didn’t die; she just went on to Instagram and took photos of her perfect pedicure in her Charlotte Olympia sandals.
But here’s the weird thing: While these young women are certainly popular, they don’t quite nail the most crucial alpha ingredient, which is credibility. Maybe this is because women get smarter about what is worth venerating. Social media has shown us how easy it is to work the system: thin blond girl plus jazzy fashion labels plus lots of similarly photogenic friends plus filter equals popularity! Once the code is cracked, the interest is gone. Also, we know how social media works, and all that effort the Kardashian/Jenner clan put into maintaining the interest of their followers doesn’t look cool—it just looks like work. And now that social media gives us an even closer look at these women’s lives, it’s easier to spot the artifice.
This is why the true alphas today—let’s call them alpha 2.0—are women who bring a little grit into the oyster; they come across as a bit more interesting than the identikit figures we’re more used to seeing. I’m talking about the likes of Solange Knowles, Adwoa Aboah, Lena Dunham, Zendaya and Amandla Stenberg. A celebrity who is willing to risk losing fans by speaking out for a political cause is definitely an alpha, which is why, in the pop-star stakes, loud and proud Hillary Clinton supporter Katy Perry beats Taylor Swift, who stayed notably schtum during the U.S. election, and equal-rights campaigner and actor Emma Watson trumps Shailene “I am not a feminist” Woodley (even though she has since recanted this statement). These women don’t accrue a sense of cool by giving the impression of exclusivity, and, unlike the alphas you remember from school, they are definitely not mean.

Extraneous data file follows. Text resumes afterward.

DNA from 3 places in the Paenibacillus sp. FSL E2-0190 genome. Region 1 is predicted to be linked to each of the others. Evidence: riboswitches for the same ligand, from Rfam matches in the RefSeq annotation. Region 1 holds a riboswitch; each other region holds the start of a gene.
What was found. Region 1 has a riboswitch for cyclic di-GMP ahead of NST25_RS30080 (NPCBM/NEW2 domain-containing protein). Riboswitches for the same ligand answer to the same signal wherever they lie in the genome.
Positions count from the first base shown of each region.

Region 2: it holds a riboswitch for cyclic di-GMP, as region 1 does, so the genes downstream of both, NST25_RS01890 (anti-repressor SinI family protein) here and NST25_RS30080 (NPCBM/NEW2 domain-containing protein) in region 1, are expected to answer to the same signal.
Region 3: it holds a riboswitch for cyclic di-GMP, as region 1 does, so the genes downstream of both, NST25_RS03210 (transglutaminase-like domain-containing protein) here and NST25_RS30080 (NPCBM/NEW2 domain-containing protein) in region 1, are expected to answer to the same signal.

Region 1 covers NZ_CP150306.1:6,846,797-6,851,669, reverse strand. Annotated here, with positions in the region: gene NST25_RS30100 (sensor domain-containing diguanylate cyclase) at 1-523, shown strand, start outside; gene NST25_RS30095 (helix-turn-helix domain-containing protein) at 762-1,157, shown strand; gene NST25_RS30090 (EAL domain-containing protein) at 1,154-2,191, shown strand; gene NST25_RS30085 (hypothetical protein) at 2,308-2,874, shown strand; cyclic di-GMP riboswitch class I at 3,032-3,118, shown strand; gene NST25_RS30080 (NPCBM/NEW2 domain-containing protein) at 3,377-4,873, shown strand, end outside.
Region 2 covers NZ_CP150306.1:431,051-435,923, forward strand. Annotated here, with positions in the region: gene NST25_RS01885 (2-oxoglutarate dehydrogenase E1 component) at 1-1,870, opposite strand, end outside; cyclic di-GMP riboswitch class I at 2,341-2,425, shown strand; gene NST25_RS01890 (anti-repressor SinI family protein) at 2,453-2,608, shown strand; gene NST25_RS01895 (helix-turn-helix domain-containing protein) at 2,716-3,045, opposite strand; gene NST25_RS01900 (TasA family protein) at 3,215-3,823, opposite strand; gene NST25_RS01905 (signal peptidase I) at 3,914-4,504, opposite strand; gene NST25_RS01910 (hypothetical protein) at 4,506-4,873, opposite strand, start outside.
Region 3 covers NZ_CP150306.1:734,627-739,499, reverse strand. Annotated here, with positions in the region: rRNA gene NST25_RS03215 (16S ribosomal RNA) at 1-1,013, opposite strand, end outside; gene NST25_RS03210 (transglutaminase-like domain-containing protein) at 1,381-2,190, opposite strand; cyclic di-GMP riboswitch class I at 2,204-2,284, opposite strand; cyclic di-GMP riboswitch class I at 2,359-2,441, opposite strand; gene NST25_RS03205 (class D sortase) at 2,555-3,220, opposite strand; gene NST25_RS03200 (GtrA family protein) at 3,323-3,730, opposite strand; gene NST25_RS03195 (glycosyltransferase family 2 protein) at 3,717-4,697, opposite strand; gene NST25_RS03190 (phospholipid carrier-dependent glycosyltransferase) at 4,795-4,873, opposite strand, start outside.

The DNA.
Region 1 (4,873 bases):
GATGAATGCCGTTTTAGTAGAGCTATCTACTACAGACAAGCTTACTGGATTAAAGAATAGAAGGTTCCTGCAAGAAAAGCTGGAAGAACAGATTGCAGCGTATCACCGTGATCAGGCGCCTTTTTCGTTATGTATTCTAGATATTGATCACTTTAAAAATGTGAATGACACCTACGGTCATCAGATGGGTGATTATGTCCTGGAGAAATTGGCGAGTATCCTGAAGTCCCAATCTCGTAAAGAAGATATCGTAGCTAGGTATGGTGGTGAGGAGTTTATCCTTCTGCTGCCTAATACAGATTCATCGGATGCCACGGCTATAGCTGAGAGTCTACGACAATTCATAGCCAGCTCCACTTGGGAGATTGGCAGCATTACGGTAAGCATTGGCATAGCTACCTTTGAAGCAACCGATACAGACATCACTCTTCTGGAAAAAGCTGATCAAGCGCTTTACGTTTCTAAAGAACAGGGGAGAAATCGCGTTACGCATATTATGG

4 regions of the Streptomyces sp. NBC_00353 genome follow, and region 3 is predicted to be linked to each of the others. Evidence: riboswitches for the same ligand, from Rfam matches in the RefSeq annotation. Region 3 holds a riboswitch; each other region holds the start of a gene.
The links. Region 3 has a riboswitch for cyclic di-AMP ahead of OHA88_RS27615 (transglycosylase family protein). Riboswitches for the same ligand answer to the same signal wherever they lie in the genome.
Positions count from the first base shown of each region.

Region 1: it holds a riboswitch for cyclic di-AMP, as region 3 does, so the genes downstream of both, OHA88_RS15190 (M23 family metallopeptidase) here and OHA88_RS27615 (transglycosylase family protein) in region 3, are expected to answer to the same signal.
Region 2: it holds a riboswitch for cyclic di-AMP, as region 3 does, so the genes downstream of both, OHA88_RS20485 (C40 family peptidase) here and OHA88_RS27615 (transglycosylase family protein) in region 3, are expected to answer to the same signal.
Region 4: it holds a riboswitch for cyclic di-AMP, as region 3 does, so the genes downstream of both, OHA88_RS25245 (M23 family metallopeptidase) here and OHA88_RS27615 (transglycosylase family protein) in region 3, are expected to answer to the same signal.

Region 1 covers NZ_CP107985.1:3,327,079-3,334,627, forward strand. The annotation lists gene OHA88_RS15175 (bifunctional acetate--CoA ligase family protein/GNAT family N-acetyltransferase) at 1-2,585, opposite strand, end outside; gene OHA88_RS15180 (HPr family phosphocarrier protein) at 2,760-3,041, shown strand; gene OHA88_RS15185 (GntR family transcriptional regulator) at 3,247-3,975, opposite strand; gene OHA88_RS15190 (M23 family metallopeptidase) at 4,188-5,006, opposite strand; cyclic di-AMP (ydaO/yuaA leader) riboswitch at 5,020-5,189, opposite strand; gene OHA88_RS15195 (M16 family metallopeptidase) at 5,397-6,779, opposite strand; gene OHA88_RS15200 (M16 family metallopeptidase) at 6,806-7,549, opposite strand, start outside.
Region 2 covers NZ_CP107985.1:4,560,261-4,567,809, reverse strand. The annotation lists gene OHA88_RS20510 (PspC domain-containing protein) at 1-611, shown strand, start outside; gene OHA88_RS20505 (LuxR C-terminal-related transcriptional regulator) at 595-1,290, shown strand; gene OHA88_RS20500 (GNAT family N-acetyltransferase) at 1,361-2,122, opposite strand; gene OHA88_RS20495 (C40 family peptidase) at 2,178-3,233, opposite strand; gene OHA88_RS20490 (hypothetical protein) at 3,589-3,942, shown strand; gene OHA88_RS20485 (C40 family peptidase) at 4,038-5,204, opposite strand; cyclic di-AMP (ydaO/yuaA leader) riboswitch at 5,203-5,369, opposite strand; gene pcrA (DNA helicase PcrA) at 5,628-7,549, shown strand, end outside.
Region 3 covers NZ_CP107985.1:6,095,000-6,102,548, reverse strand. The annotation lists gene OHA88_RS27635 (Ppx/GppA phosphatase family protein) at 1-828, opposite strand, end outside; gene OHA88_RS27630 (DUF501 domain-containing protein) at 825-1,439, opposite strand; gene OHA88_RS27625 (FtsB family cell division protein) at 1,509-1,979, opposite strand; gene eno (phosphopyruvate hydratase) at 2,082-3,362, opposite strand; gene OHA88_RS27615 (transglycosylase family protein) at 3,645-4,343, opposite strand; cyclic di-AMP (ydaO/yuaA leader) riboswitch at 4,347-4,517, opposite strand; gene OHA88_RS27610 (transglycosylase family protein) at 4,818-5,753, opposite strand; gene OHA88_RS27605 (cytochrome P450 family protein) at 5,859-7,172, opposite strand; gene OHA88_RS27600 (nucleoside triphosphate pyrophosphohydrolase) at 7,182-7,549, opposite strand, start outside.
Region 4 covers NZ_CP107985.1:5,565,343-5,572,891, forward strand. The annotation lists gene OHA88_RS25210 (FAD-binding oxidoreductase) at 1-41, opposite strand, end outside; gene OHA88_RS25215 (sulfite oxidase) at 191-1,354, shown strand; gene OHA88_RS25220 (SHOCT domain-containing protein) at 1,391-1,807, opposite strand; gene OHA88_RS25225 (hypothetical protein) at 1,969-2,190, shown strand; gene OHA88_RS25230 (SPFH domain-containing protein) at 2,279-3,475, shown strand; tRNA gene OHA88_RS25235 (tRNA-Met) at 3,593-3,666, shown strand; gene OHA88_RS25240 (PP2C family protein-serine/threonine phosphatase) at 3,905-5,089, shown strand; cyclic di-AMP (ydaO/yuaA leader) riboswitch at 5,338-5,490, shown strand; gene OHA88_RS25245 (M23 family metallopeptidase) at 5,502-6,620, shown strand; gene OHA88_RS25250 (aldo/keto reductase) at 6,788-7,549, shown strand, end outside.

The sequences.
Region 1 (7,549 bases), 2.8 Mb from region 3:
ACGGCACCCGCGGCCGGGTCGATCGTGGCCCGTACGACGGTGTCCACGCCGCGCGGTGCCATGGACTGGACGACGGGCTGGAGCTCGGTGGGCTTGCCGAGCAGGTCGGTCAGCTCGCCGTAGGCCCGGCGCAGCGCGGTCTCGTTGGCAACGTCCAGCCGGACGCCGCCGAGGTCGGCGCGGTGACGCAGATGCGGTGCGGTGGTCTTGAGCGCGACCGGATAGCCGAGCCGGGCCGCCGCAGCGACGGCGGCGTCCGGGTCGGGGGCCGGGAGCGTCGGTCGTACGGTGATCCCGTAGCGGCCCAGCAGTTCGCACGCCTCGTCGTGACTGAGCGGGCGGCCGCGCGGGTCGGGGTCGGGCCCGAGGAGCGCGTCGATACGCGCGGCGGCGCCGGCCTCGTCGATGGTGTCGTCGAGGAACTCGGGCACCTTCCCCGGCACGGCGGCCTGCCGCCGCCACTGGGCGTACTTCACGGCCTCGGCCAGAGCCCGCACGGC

As Facebook COO Sheryl Sandberg said recently: “I was a student very interested in studying in a school that didn’t really value that. My best friend when I was in seventh grade told me I wasn’t cool enough to be her friend anymore, and she just dropped me. So I made new friends, and I made new friends that other people said were the smart girls. That was code for being very uncool. We were not cool. We did not have dates. Boys did not like me. I did not get invited to the cool parties. But I had very close friendships with girls who are still my best friends today.”
The new alphas are nerdy and interesting and have an appeal based on more than aspirational glossiness. What makes them cool is their individuality. So, unlike the traditional alphas, who want you to copy them and compare yourself to them, the message the alpha 2.0 sends is that you should be yourself. The real question, of course, is why we need alpha girls at all. After all, no one talks much about alpha males anymore. The dismaying truth is that, as much as women mature, many of us still look outside ourselves to see how we “should” be, and even genuine alphas represent that. But what makes them alpha is their individuality, which is why the most beta thing you can do is try to copy them, never mind compare yourself to them. That’s what the old alphas wanted you to do; today’s alpha is one who is proudly herself. And that’s a message any therapist would applaud. n
THE ALPHA GIRL DIDN’T DIE; SHE JUST WENT ON TO INSTAGRAM AND TOOK PHOTOS OF HER PERFECT PEDICURE.